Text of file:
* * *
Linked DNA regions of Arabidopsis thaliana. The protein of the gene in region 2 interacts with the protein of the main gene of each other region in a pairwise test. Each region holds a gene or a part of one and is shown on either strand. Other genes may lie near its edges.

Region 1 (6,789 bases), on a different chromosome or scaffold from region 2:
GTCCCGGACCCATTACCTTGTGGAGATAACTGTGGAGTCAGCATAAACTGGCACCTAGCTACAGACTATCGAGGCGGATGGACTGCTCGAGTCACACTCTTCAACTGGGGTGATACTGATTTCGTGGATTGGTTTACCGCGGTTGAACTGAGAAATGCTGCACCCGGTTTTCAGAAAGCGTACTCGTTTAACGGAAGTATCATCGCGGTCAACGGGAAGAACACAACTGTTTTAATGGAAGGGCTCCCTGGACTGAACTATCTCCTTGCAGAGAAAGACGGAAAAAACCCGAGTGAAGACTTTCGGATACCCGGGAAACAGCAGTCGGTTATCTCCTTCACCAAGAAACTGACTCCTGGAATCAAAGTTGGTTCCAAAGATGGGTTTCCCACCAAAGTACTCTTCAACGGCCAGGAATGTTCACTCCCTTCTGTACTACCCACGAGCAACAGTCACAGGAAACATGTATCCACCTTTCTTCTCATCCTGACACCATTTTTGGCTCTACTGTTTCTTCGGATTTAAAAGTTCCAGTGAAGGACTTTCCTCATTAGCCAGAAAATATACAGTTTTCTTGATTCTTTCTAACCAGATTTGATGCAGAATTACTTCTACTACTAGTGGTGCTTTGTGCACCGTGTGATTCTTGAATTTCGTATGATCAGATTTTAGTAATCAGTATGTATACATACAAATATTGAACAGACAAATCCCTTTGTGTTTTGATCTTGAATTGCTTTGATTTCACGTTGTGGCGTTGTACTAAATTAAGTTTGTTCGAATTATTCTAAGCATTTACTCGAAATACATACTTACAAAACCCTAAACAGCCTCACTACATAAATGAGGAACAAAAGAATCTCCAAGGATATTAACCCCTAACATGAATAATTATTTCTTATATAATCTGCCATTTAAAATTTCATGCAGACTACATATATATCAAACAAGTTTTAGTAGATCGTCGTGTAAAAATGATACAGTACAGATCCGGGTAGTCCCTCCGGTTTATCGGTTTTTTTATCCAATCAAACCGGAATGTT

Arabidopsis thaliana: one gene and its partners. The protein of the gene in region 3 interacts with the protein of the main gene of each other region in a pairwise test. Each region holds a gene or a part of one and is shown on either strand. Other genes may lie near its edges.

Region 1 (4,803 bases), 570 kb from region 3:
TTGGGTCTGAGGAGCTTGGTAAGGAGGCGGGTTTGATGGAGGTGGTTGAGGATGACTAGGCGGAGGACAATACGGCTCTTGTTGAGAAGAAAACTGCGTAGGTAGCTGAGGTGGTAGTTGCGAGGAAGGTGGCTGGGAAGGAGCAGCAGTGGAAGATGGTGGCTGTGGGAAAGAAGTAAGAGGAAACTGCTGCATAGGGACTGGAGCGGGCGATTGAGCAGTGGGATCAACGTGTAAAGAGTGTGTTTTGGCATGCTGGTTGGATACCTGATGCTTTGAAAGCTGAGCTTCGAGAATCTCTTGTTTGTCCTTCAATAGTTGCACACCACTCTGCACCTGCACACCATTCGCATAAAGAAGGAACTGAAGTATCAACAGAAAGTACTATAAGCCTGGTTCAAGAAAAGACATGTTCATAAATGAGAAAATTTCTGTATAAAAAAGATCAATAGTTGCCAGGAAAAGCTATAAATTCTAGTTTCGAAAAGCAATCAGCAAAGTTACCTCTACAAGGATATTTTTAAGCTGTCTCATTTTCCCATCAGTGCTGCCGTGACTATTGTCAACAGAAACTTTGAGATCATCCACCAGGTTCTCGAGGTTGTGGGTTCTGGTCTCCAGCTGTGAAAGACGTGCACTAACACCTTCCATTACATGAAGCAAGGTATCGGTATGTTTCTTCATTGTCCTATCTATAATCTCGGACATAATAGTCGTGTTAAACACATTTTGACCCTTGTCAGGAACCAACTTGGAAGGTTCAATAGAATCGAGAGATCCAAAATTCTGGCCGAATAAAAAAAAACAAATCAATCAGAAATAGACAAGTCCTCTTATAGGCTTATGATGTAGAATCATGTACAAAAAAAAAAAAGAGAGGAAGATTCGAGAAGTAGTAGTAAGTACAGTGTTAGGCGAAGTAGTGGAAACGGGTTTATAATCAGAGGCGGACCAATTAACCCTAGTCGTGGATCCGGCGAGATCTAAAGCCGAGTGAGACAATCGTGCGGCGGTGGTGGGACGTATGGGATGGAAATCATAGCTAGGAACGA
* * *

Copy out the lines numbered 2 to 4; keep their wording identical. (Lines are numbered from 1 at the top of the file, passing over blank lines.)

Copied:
Region 1 (6,789 bases), on a different chromosome or scaffold from region 2:
GTCCCGGACCCATTACCTTGTGGAGATAACTGTGGAGTCAGCATAAACTGGCACCTAGCTACAGACTATCGAGGCGGATGGACTGCTCGAGTCACACTCTTCAACTGGGGTGATACTGATTTCGTGGATTGGTTTACCGCGGTTGAACTGAGAAATGCTGCACCCGGTTTTCAGAAAGCGTACTCGTTTAACGGAAGTATCATCGCGGTCAACGGGAAGAACACAACTGTTTTAATGGAAGGGCTCCCTGGACTGAACTATCTCCTTGCAGAGAAAGACGGAAAAAACCCGAGTGAAGACTTTCGGATACCCGGGAAACAGCAGTCGGTTATCTCCTTCACCAAGAAACTGACTCCTGGAATCAAAGTTGGTTCCAAAGATGGGTTTCCCACCAAAGTACTCTTCAACGGCCAGGAATGTTCACTCCCTTCTGTACTACCCACGAGCAACAGTCACAGGAAACATGTATCCACCTTTCTTCTCATCCTGACACCATTTTTGGCTCTACTGTTTCTTCGGATTTAAAAGTTCCAGTGAAGGACTTTCCTCATTAGCCAGAAAATATACAGTTTTCTTGATTCTTTCTAACCAGATTTGATGCAGAATTACTTCTACTACTAGTGGTGCTTTGTGCACCGTGTGATTCTTGAATTTCGTATGATCAGATTTTAGTAATCAGTATGTATACATACAAATATTGAACAGACAAATCCCTTTGTGTTTTGATCTTGAATTGCTTTGATTTCACGTTGTGGCGTTGTACTAAATTAAGTTTGTTCGAATTATTCTAAGCATTTACTCGAAATACATACTTACAAAACCCTAAACAGCCTCACTACATAAATGAGGAACAAAAGAATCTCCAAGGATATTAACCCCTAACATGAATAATTATTTCTTATATAATCTGCCATTTAAAATTTCATGCAGACTACATATATATCAAACAAGTTTTAGTAGATCGTCGTGTAAAAATGATACAGTACAGATCCGGGTAGTCCCTCCGGTTTATCGGTTTTTTTATCCAATCAAACCGGAATGTT

Arabidopsis thaliana: one gene and its partners. The protein of the gene in region 3 interacts with the protein of the main gene of each other region in a pairwise test. Each region holds a gene or a part of one and is shown on either strand. Other genes may lie near its edges.